Rude Awakenings ~ Catherine Sevenau

Catherine Sevenau Catherine Sevenau is a writer and storyteller who is out to capture your skittery mind. She's penned three books, compiled numerous collections of family genealogy, and has been a regular columnist in the SUN since 2016. She can be reached at [email protected].


Keeper of the lines

Posted on April 25, 2024 by Catherine Sevenau

Why bother? I mean, really. They’re dead. Who cares about the past, and what difference does it make? However, there are occasions when we do something for its own sake, simply because it’s interesting or satisfying, or it feels worthwhile.

For several years I’ve researched my genealogy, gathering all the historical facts, figures, and tales I could glean about my parents and their kin. Those of us who work on our family lines tend to have an obsessive dedication and curiosity that surprises even us. I didn’t plan on dancing with the dead any more than I planned on having teenagers or going into real estate; sometimes things happen, and suddenly, you are taken over! In the beginning, I knew little beyond my grandparents’ names; then I came across a picture of Grandma Nellie with her sisters. How could I not know that my grandmother had sisters? That’s what started me on the hunt. I spent untold hours on the computer (you have no idea) and tracked down others related to me who contributed pictures, records, and letters. I gained insight into my lineage, I came away with a new love of history, and I found I possess many of the same traits and tendencies of those who came before me.

But what calls us to find the ancestors? It goes beyond a simple curiosity. We’re compelled, as if possessed by something bigger than us begging to be revealed. There is one of us in almost every family called to be its scribe. I’m one of several in our clan’s long line of storytellers. Like others, I too am called to gather and assemble them; to breathe life into them as far back as I can reach. We take what we find and chronicle the facts of their existence: who they were and what they did, restoring their place in the family line. We search for them in the records of public libraries, county records, and weed-filled or well-kept cemeteries. We comb through yellowed newspapers, old letters, and photo albums. In doing so, we find them! And in finding them, we often find ourselves.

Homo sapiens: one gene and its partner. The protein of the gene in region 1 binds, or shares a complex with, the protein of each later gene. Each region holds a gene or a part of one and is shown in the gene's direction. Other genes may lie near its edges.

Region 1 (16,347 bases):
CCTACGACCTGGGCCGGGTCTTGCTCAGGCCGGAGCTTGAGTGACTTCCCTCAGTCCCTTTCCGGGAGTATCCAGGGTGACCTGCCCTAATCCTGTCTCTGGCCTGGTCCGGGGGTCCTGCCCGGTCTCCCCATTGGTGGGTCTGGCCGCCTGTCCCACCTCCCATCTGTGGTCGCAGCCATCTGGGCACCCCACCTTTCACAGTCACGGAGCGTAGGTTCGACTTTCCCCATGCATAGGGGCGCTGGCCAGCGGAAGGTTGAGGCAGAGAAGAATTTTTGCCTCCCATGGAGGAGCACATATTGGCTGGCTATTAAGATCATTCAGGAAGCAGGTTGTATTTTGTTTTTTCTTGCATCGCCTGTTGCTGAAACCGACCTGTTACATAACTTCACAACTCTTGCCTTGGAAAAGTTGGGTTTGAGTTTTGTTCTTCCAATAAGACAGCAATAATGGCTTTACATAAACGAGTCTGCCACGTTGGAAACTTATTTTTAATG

For fifteen years I’ve been a member of Find A Grave, a website created in 1995 that chronicles cemeteries and headstones. In these fifteen years, I’ve added a page each for 3,647 kith and kin, and manage over 8,000 total, most of which include pictures and bios. It’s a permanent collection of my paternal (Clemens-Nigon) and maternal (Chatfield-Chamberlin) family lines extending as far back as George Chatfield, who emigrated from England to Connecticut in 1639. It also includes the Sevenau and Marley lines, the paternal ancestors of my sons. That is a lot of relations who’ve departed. I bow to all the cousins with whom I collaborate, who send me pictures, and give me stories; it takes a village to raise the dead and could not happen without group effort. 

I’m blessed to be a keeper of the lines. I descend from a long line of dead people who’ve been part of this country for generations, all who contributed to my being. Gathering my kin fulfills a need in me; it’s part of my underlying drive to keep the family together. I do it for my ancestors; I do it for my family still living and for those yet to come. And I do it because it’s important to me. That’s why I bother.

Sonoma Sun | Sonoma, CA